As we absolutely wanted this game to be a success (and because we were held responsible as our name was in the credits!), we consulted the developer to save what could be saved. We were allowed to open up our own forums on Steam to communicate directly with the players. Especially in the Chinese translation, the damage was enormous. But within a week, we were able to repair the worst parts and as the game was a huge success anyway, there was now enough budget for twenty hours of playtesting per language (we translated this game to Japanese, Chinese and Korean).

Because of all the efforts we had put in on the user forums, the developer (an incredibly nice guy) decided to pay even more than we charged, and after several more iterations, all the damage had been repaired so that the translations could shine in their original glory. The screenshots on the left are proof of that.

Marek Ziemak, former producer of The Witcher I-III, came back for more and asked us to localize 11 Bit Studios' newest baby to Japanese, Chinese and Korean. We gladly complied, and it seems the users liked the result.

This too was a game with several font engine issues outside our influence, and there was no budget for LQA. Still, very few errors have been found yet and the reviews are raving.
Gremlins Inc.

Charlie Oscar is the developer behind the hugely succesful title Gremlins Inc., an intense strategy board game in a steampunk world of corrupt capitalist gremlins who compete for money, political power and prestige. The game contains about 25000 words, which can mainly be attributed to card descriptions and game rules. We translated this game to both Japanese and Chinese.

Now the text engine of the game has a few issues with displaying Asian languages; these are known issues that our translators can do very little about. The developers hope to solve these issues in a future engine, that will be able to display Asian languages in a better way.

That said, even with the current less than perfect display, after localization the Chinese sales and Japanese sales respectively showed an eight-fold and a fourth-fold increase. After careful analysis, the developer found that Chinese and Japanese are the most important languages for game localization after English, more important than German or French. Japanese sales alone surpassed the combined sales of Germany and France, and the Chinese and Japanese versions of their game constitute 38% of their total sales.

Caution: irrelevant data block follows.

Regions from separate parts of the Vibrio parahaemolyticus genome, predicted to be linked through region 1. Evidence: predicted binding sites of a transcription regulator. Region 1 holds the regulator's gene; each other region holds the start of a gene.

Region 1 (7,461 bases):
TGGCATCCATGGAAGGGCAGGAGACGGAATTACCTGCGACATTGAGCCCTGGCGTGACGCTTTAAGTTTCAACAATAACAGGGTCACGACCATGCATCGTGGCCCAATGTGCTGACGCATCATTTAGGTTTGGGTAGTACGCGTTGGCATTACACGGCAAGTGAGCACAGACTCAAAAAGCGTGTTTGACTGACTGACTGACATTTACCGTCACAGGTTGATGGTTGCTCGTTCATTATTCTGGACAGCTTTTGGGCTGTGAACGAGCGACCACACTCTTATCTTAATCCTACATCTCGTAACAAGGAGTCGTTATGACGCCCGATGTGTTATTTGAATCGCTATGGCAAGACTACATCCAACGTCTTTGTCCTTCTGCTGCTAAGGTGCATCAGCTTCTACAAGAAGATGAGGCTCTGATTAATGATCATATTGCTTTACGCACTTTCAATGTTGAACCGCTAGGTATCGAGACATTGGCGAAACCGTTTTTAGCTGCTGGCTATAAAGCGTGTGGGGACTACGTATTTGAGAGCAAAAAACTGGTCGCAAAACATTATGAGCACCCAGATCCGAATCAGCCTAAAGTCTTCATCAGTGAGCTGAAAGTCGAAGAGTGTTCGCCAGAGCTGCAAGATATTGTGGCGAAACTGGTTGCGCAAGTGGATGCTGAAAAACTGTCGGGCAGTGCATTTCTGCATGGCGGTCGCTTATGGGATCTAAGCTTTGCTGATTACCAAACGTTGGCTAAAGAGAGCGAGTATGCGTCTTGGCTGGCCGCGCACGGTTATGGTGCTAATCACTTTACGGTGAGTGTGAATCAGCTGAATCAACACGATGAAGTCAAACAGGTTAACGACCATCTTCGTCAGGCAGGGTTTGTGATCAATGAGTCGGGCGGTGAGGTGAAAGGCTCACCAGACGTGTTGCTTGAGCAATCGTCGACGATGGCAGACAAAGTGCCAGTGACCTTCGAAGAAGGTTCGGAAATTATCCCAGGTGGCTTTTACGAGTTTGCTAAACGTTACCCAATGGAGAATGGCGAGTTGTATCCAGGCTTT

Both the Japanese and Chinese localization were praised highly by the developer, their sales outlets and Japanese and Chinese users.
Motorsport Manager

We've been working with SEGA since 2010, and ours has always been a very fruitful relationship. Unfortunately most of their titles needing localization to Dutch are released in co-operation with Nintendo, which does its own localization in Frankfurt, Germany, but there are exceptions, and the best motorsports management simulator in the world is one of them.

Meet Motorsports Manager, a title containing hundreds of thousands of words, which has been completely localized to Dutch by yours truly. Periodically new DLC's are released, and these too are translated to Dutch. The project is still ongoing.
Arma 3

Bohemia Interactive, maker of Arma 3, the most advanced military simulator in the world, has been an esteemed client of us since 2015.

As this game has been around for a while (before 2015), we're dealing with lots of legacy translations, some better than others.

Since we still don't have a crystal ball on our desk to guess the exact context of the translations, we cannot guarantee 100% accuracy, but in the vast majority of the cases our translations are spot-on. Here you see an After-Action Report, a video with full context and basically a how-to for playing the mission. The whole thing (including several other videos) was translated and subbed by our Japanese team. This is the result.
Beat Cop

Working with Marek Ziemak, former producer of The Witcher I-III, was an incredible honor.

This is a video of Beat Cop, a game we localized to Japanese and Chinese, including reviews and player responses. This took 3 months of our lives. There was no client budget to test the localization before release, but fortunately no issues were found (besides two complaints about the font, which is not pixelated like the rest of the game and which has several kerning issues). Then again, we weren't even consulted about the font choice in the first place...

We're not perfect though: we found one spelling error no player has noticed yet. There's probably more, but this ain't a bad score for 80,000 words and two languages after one week of playing!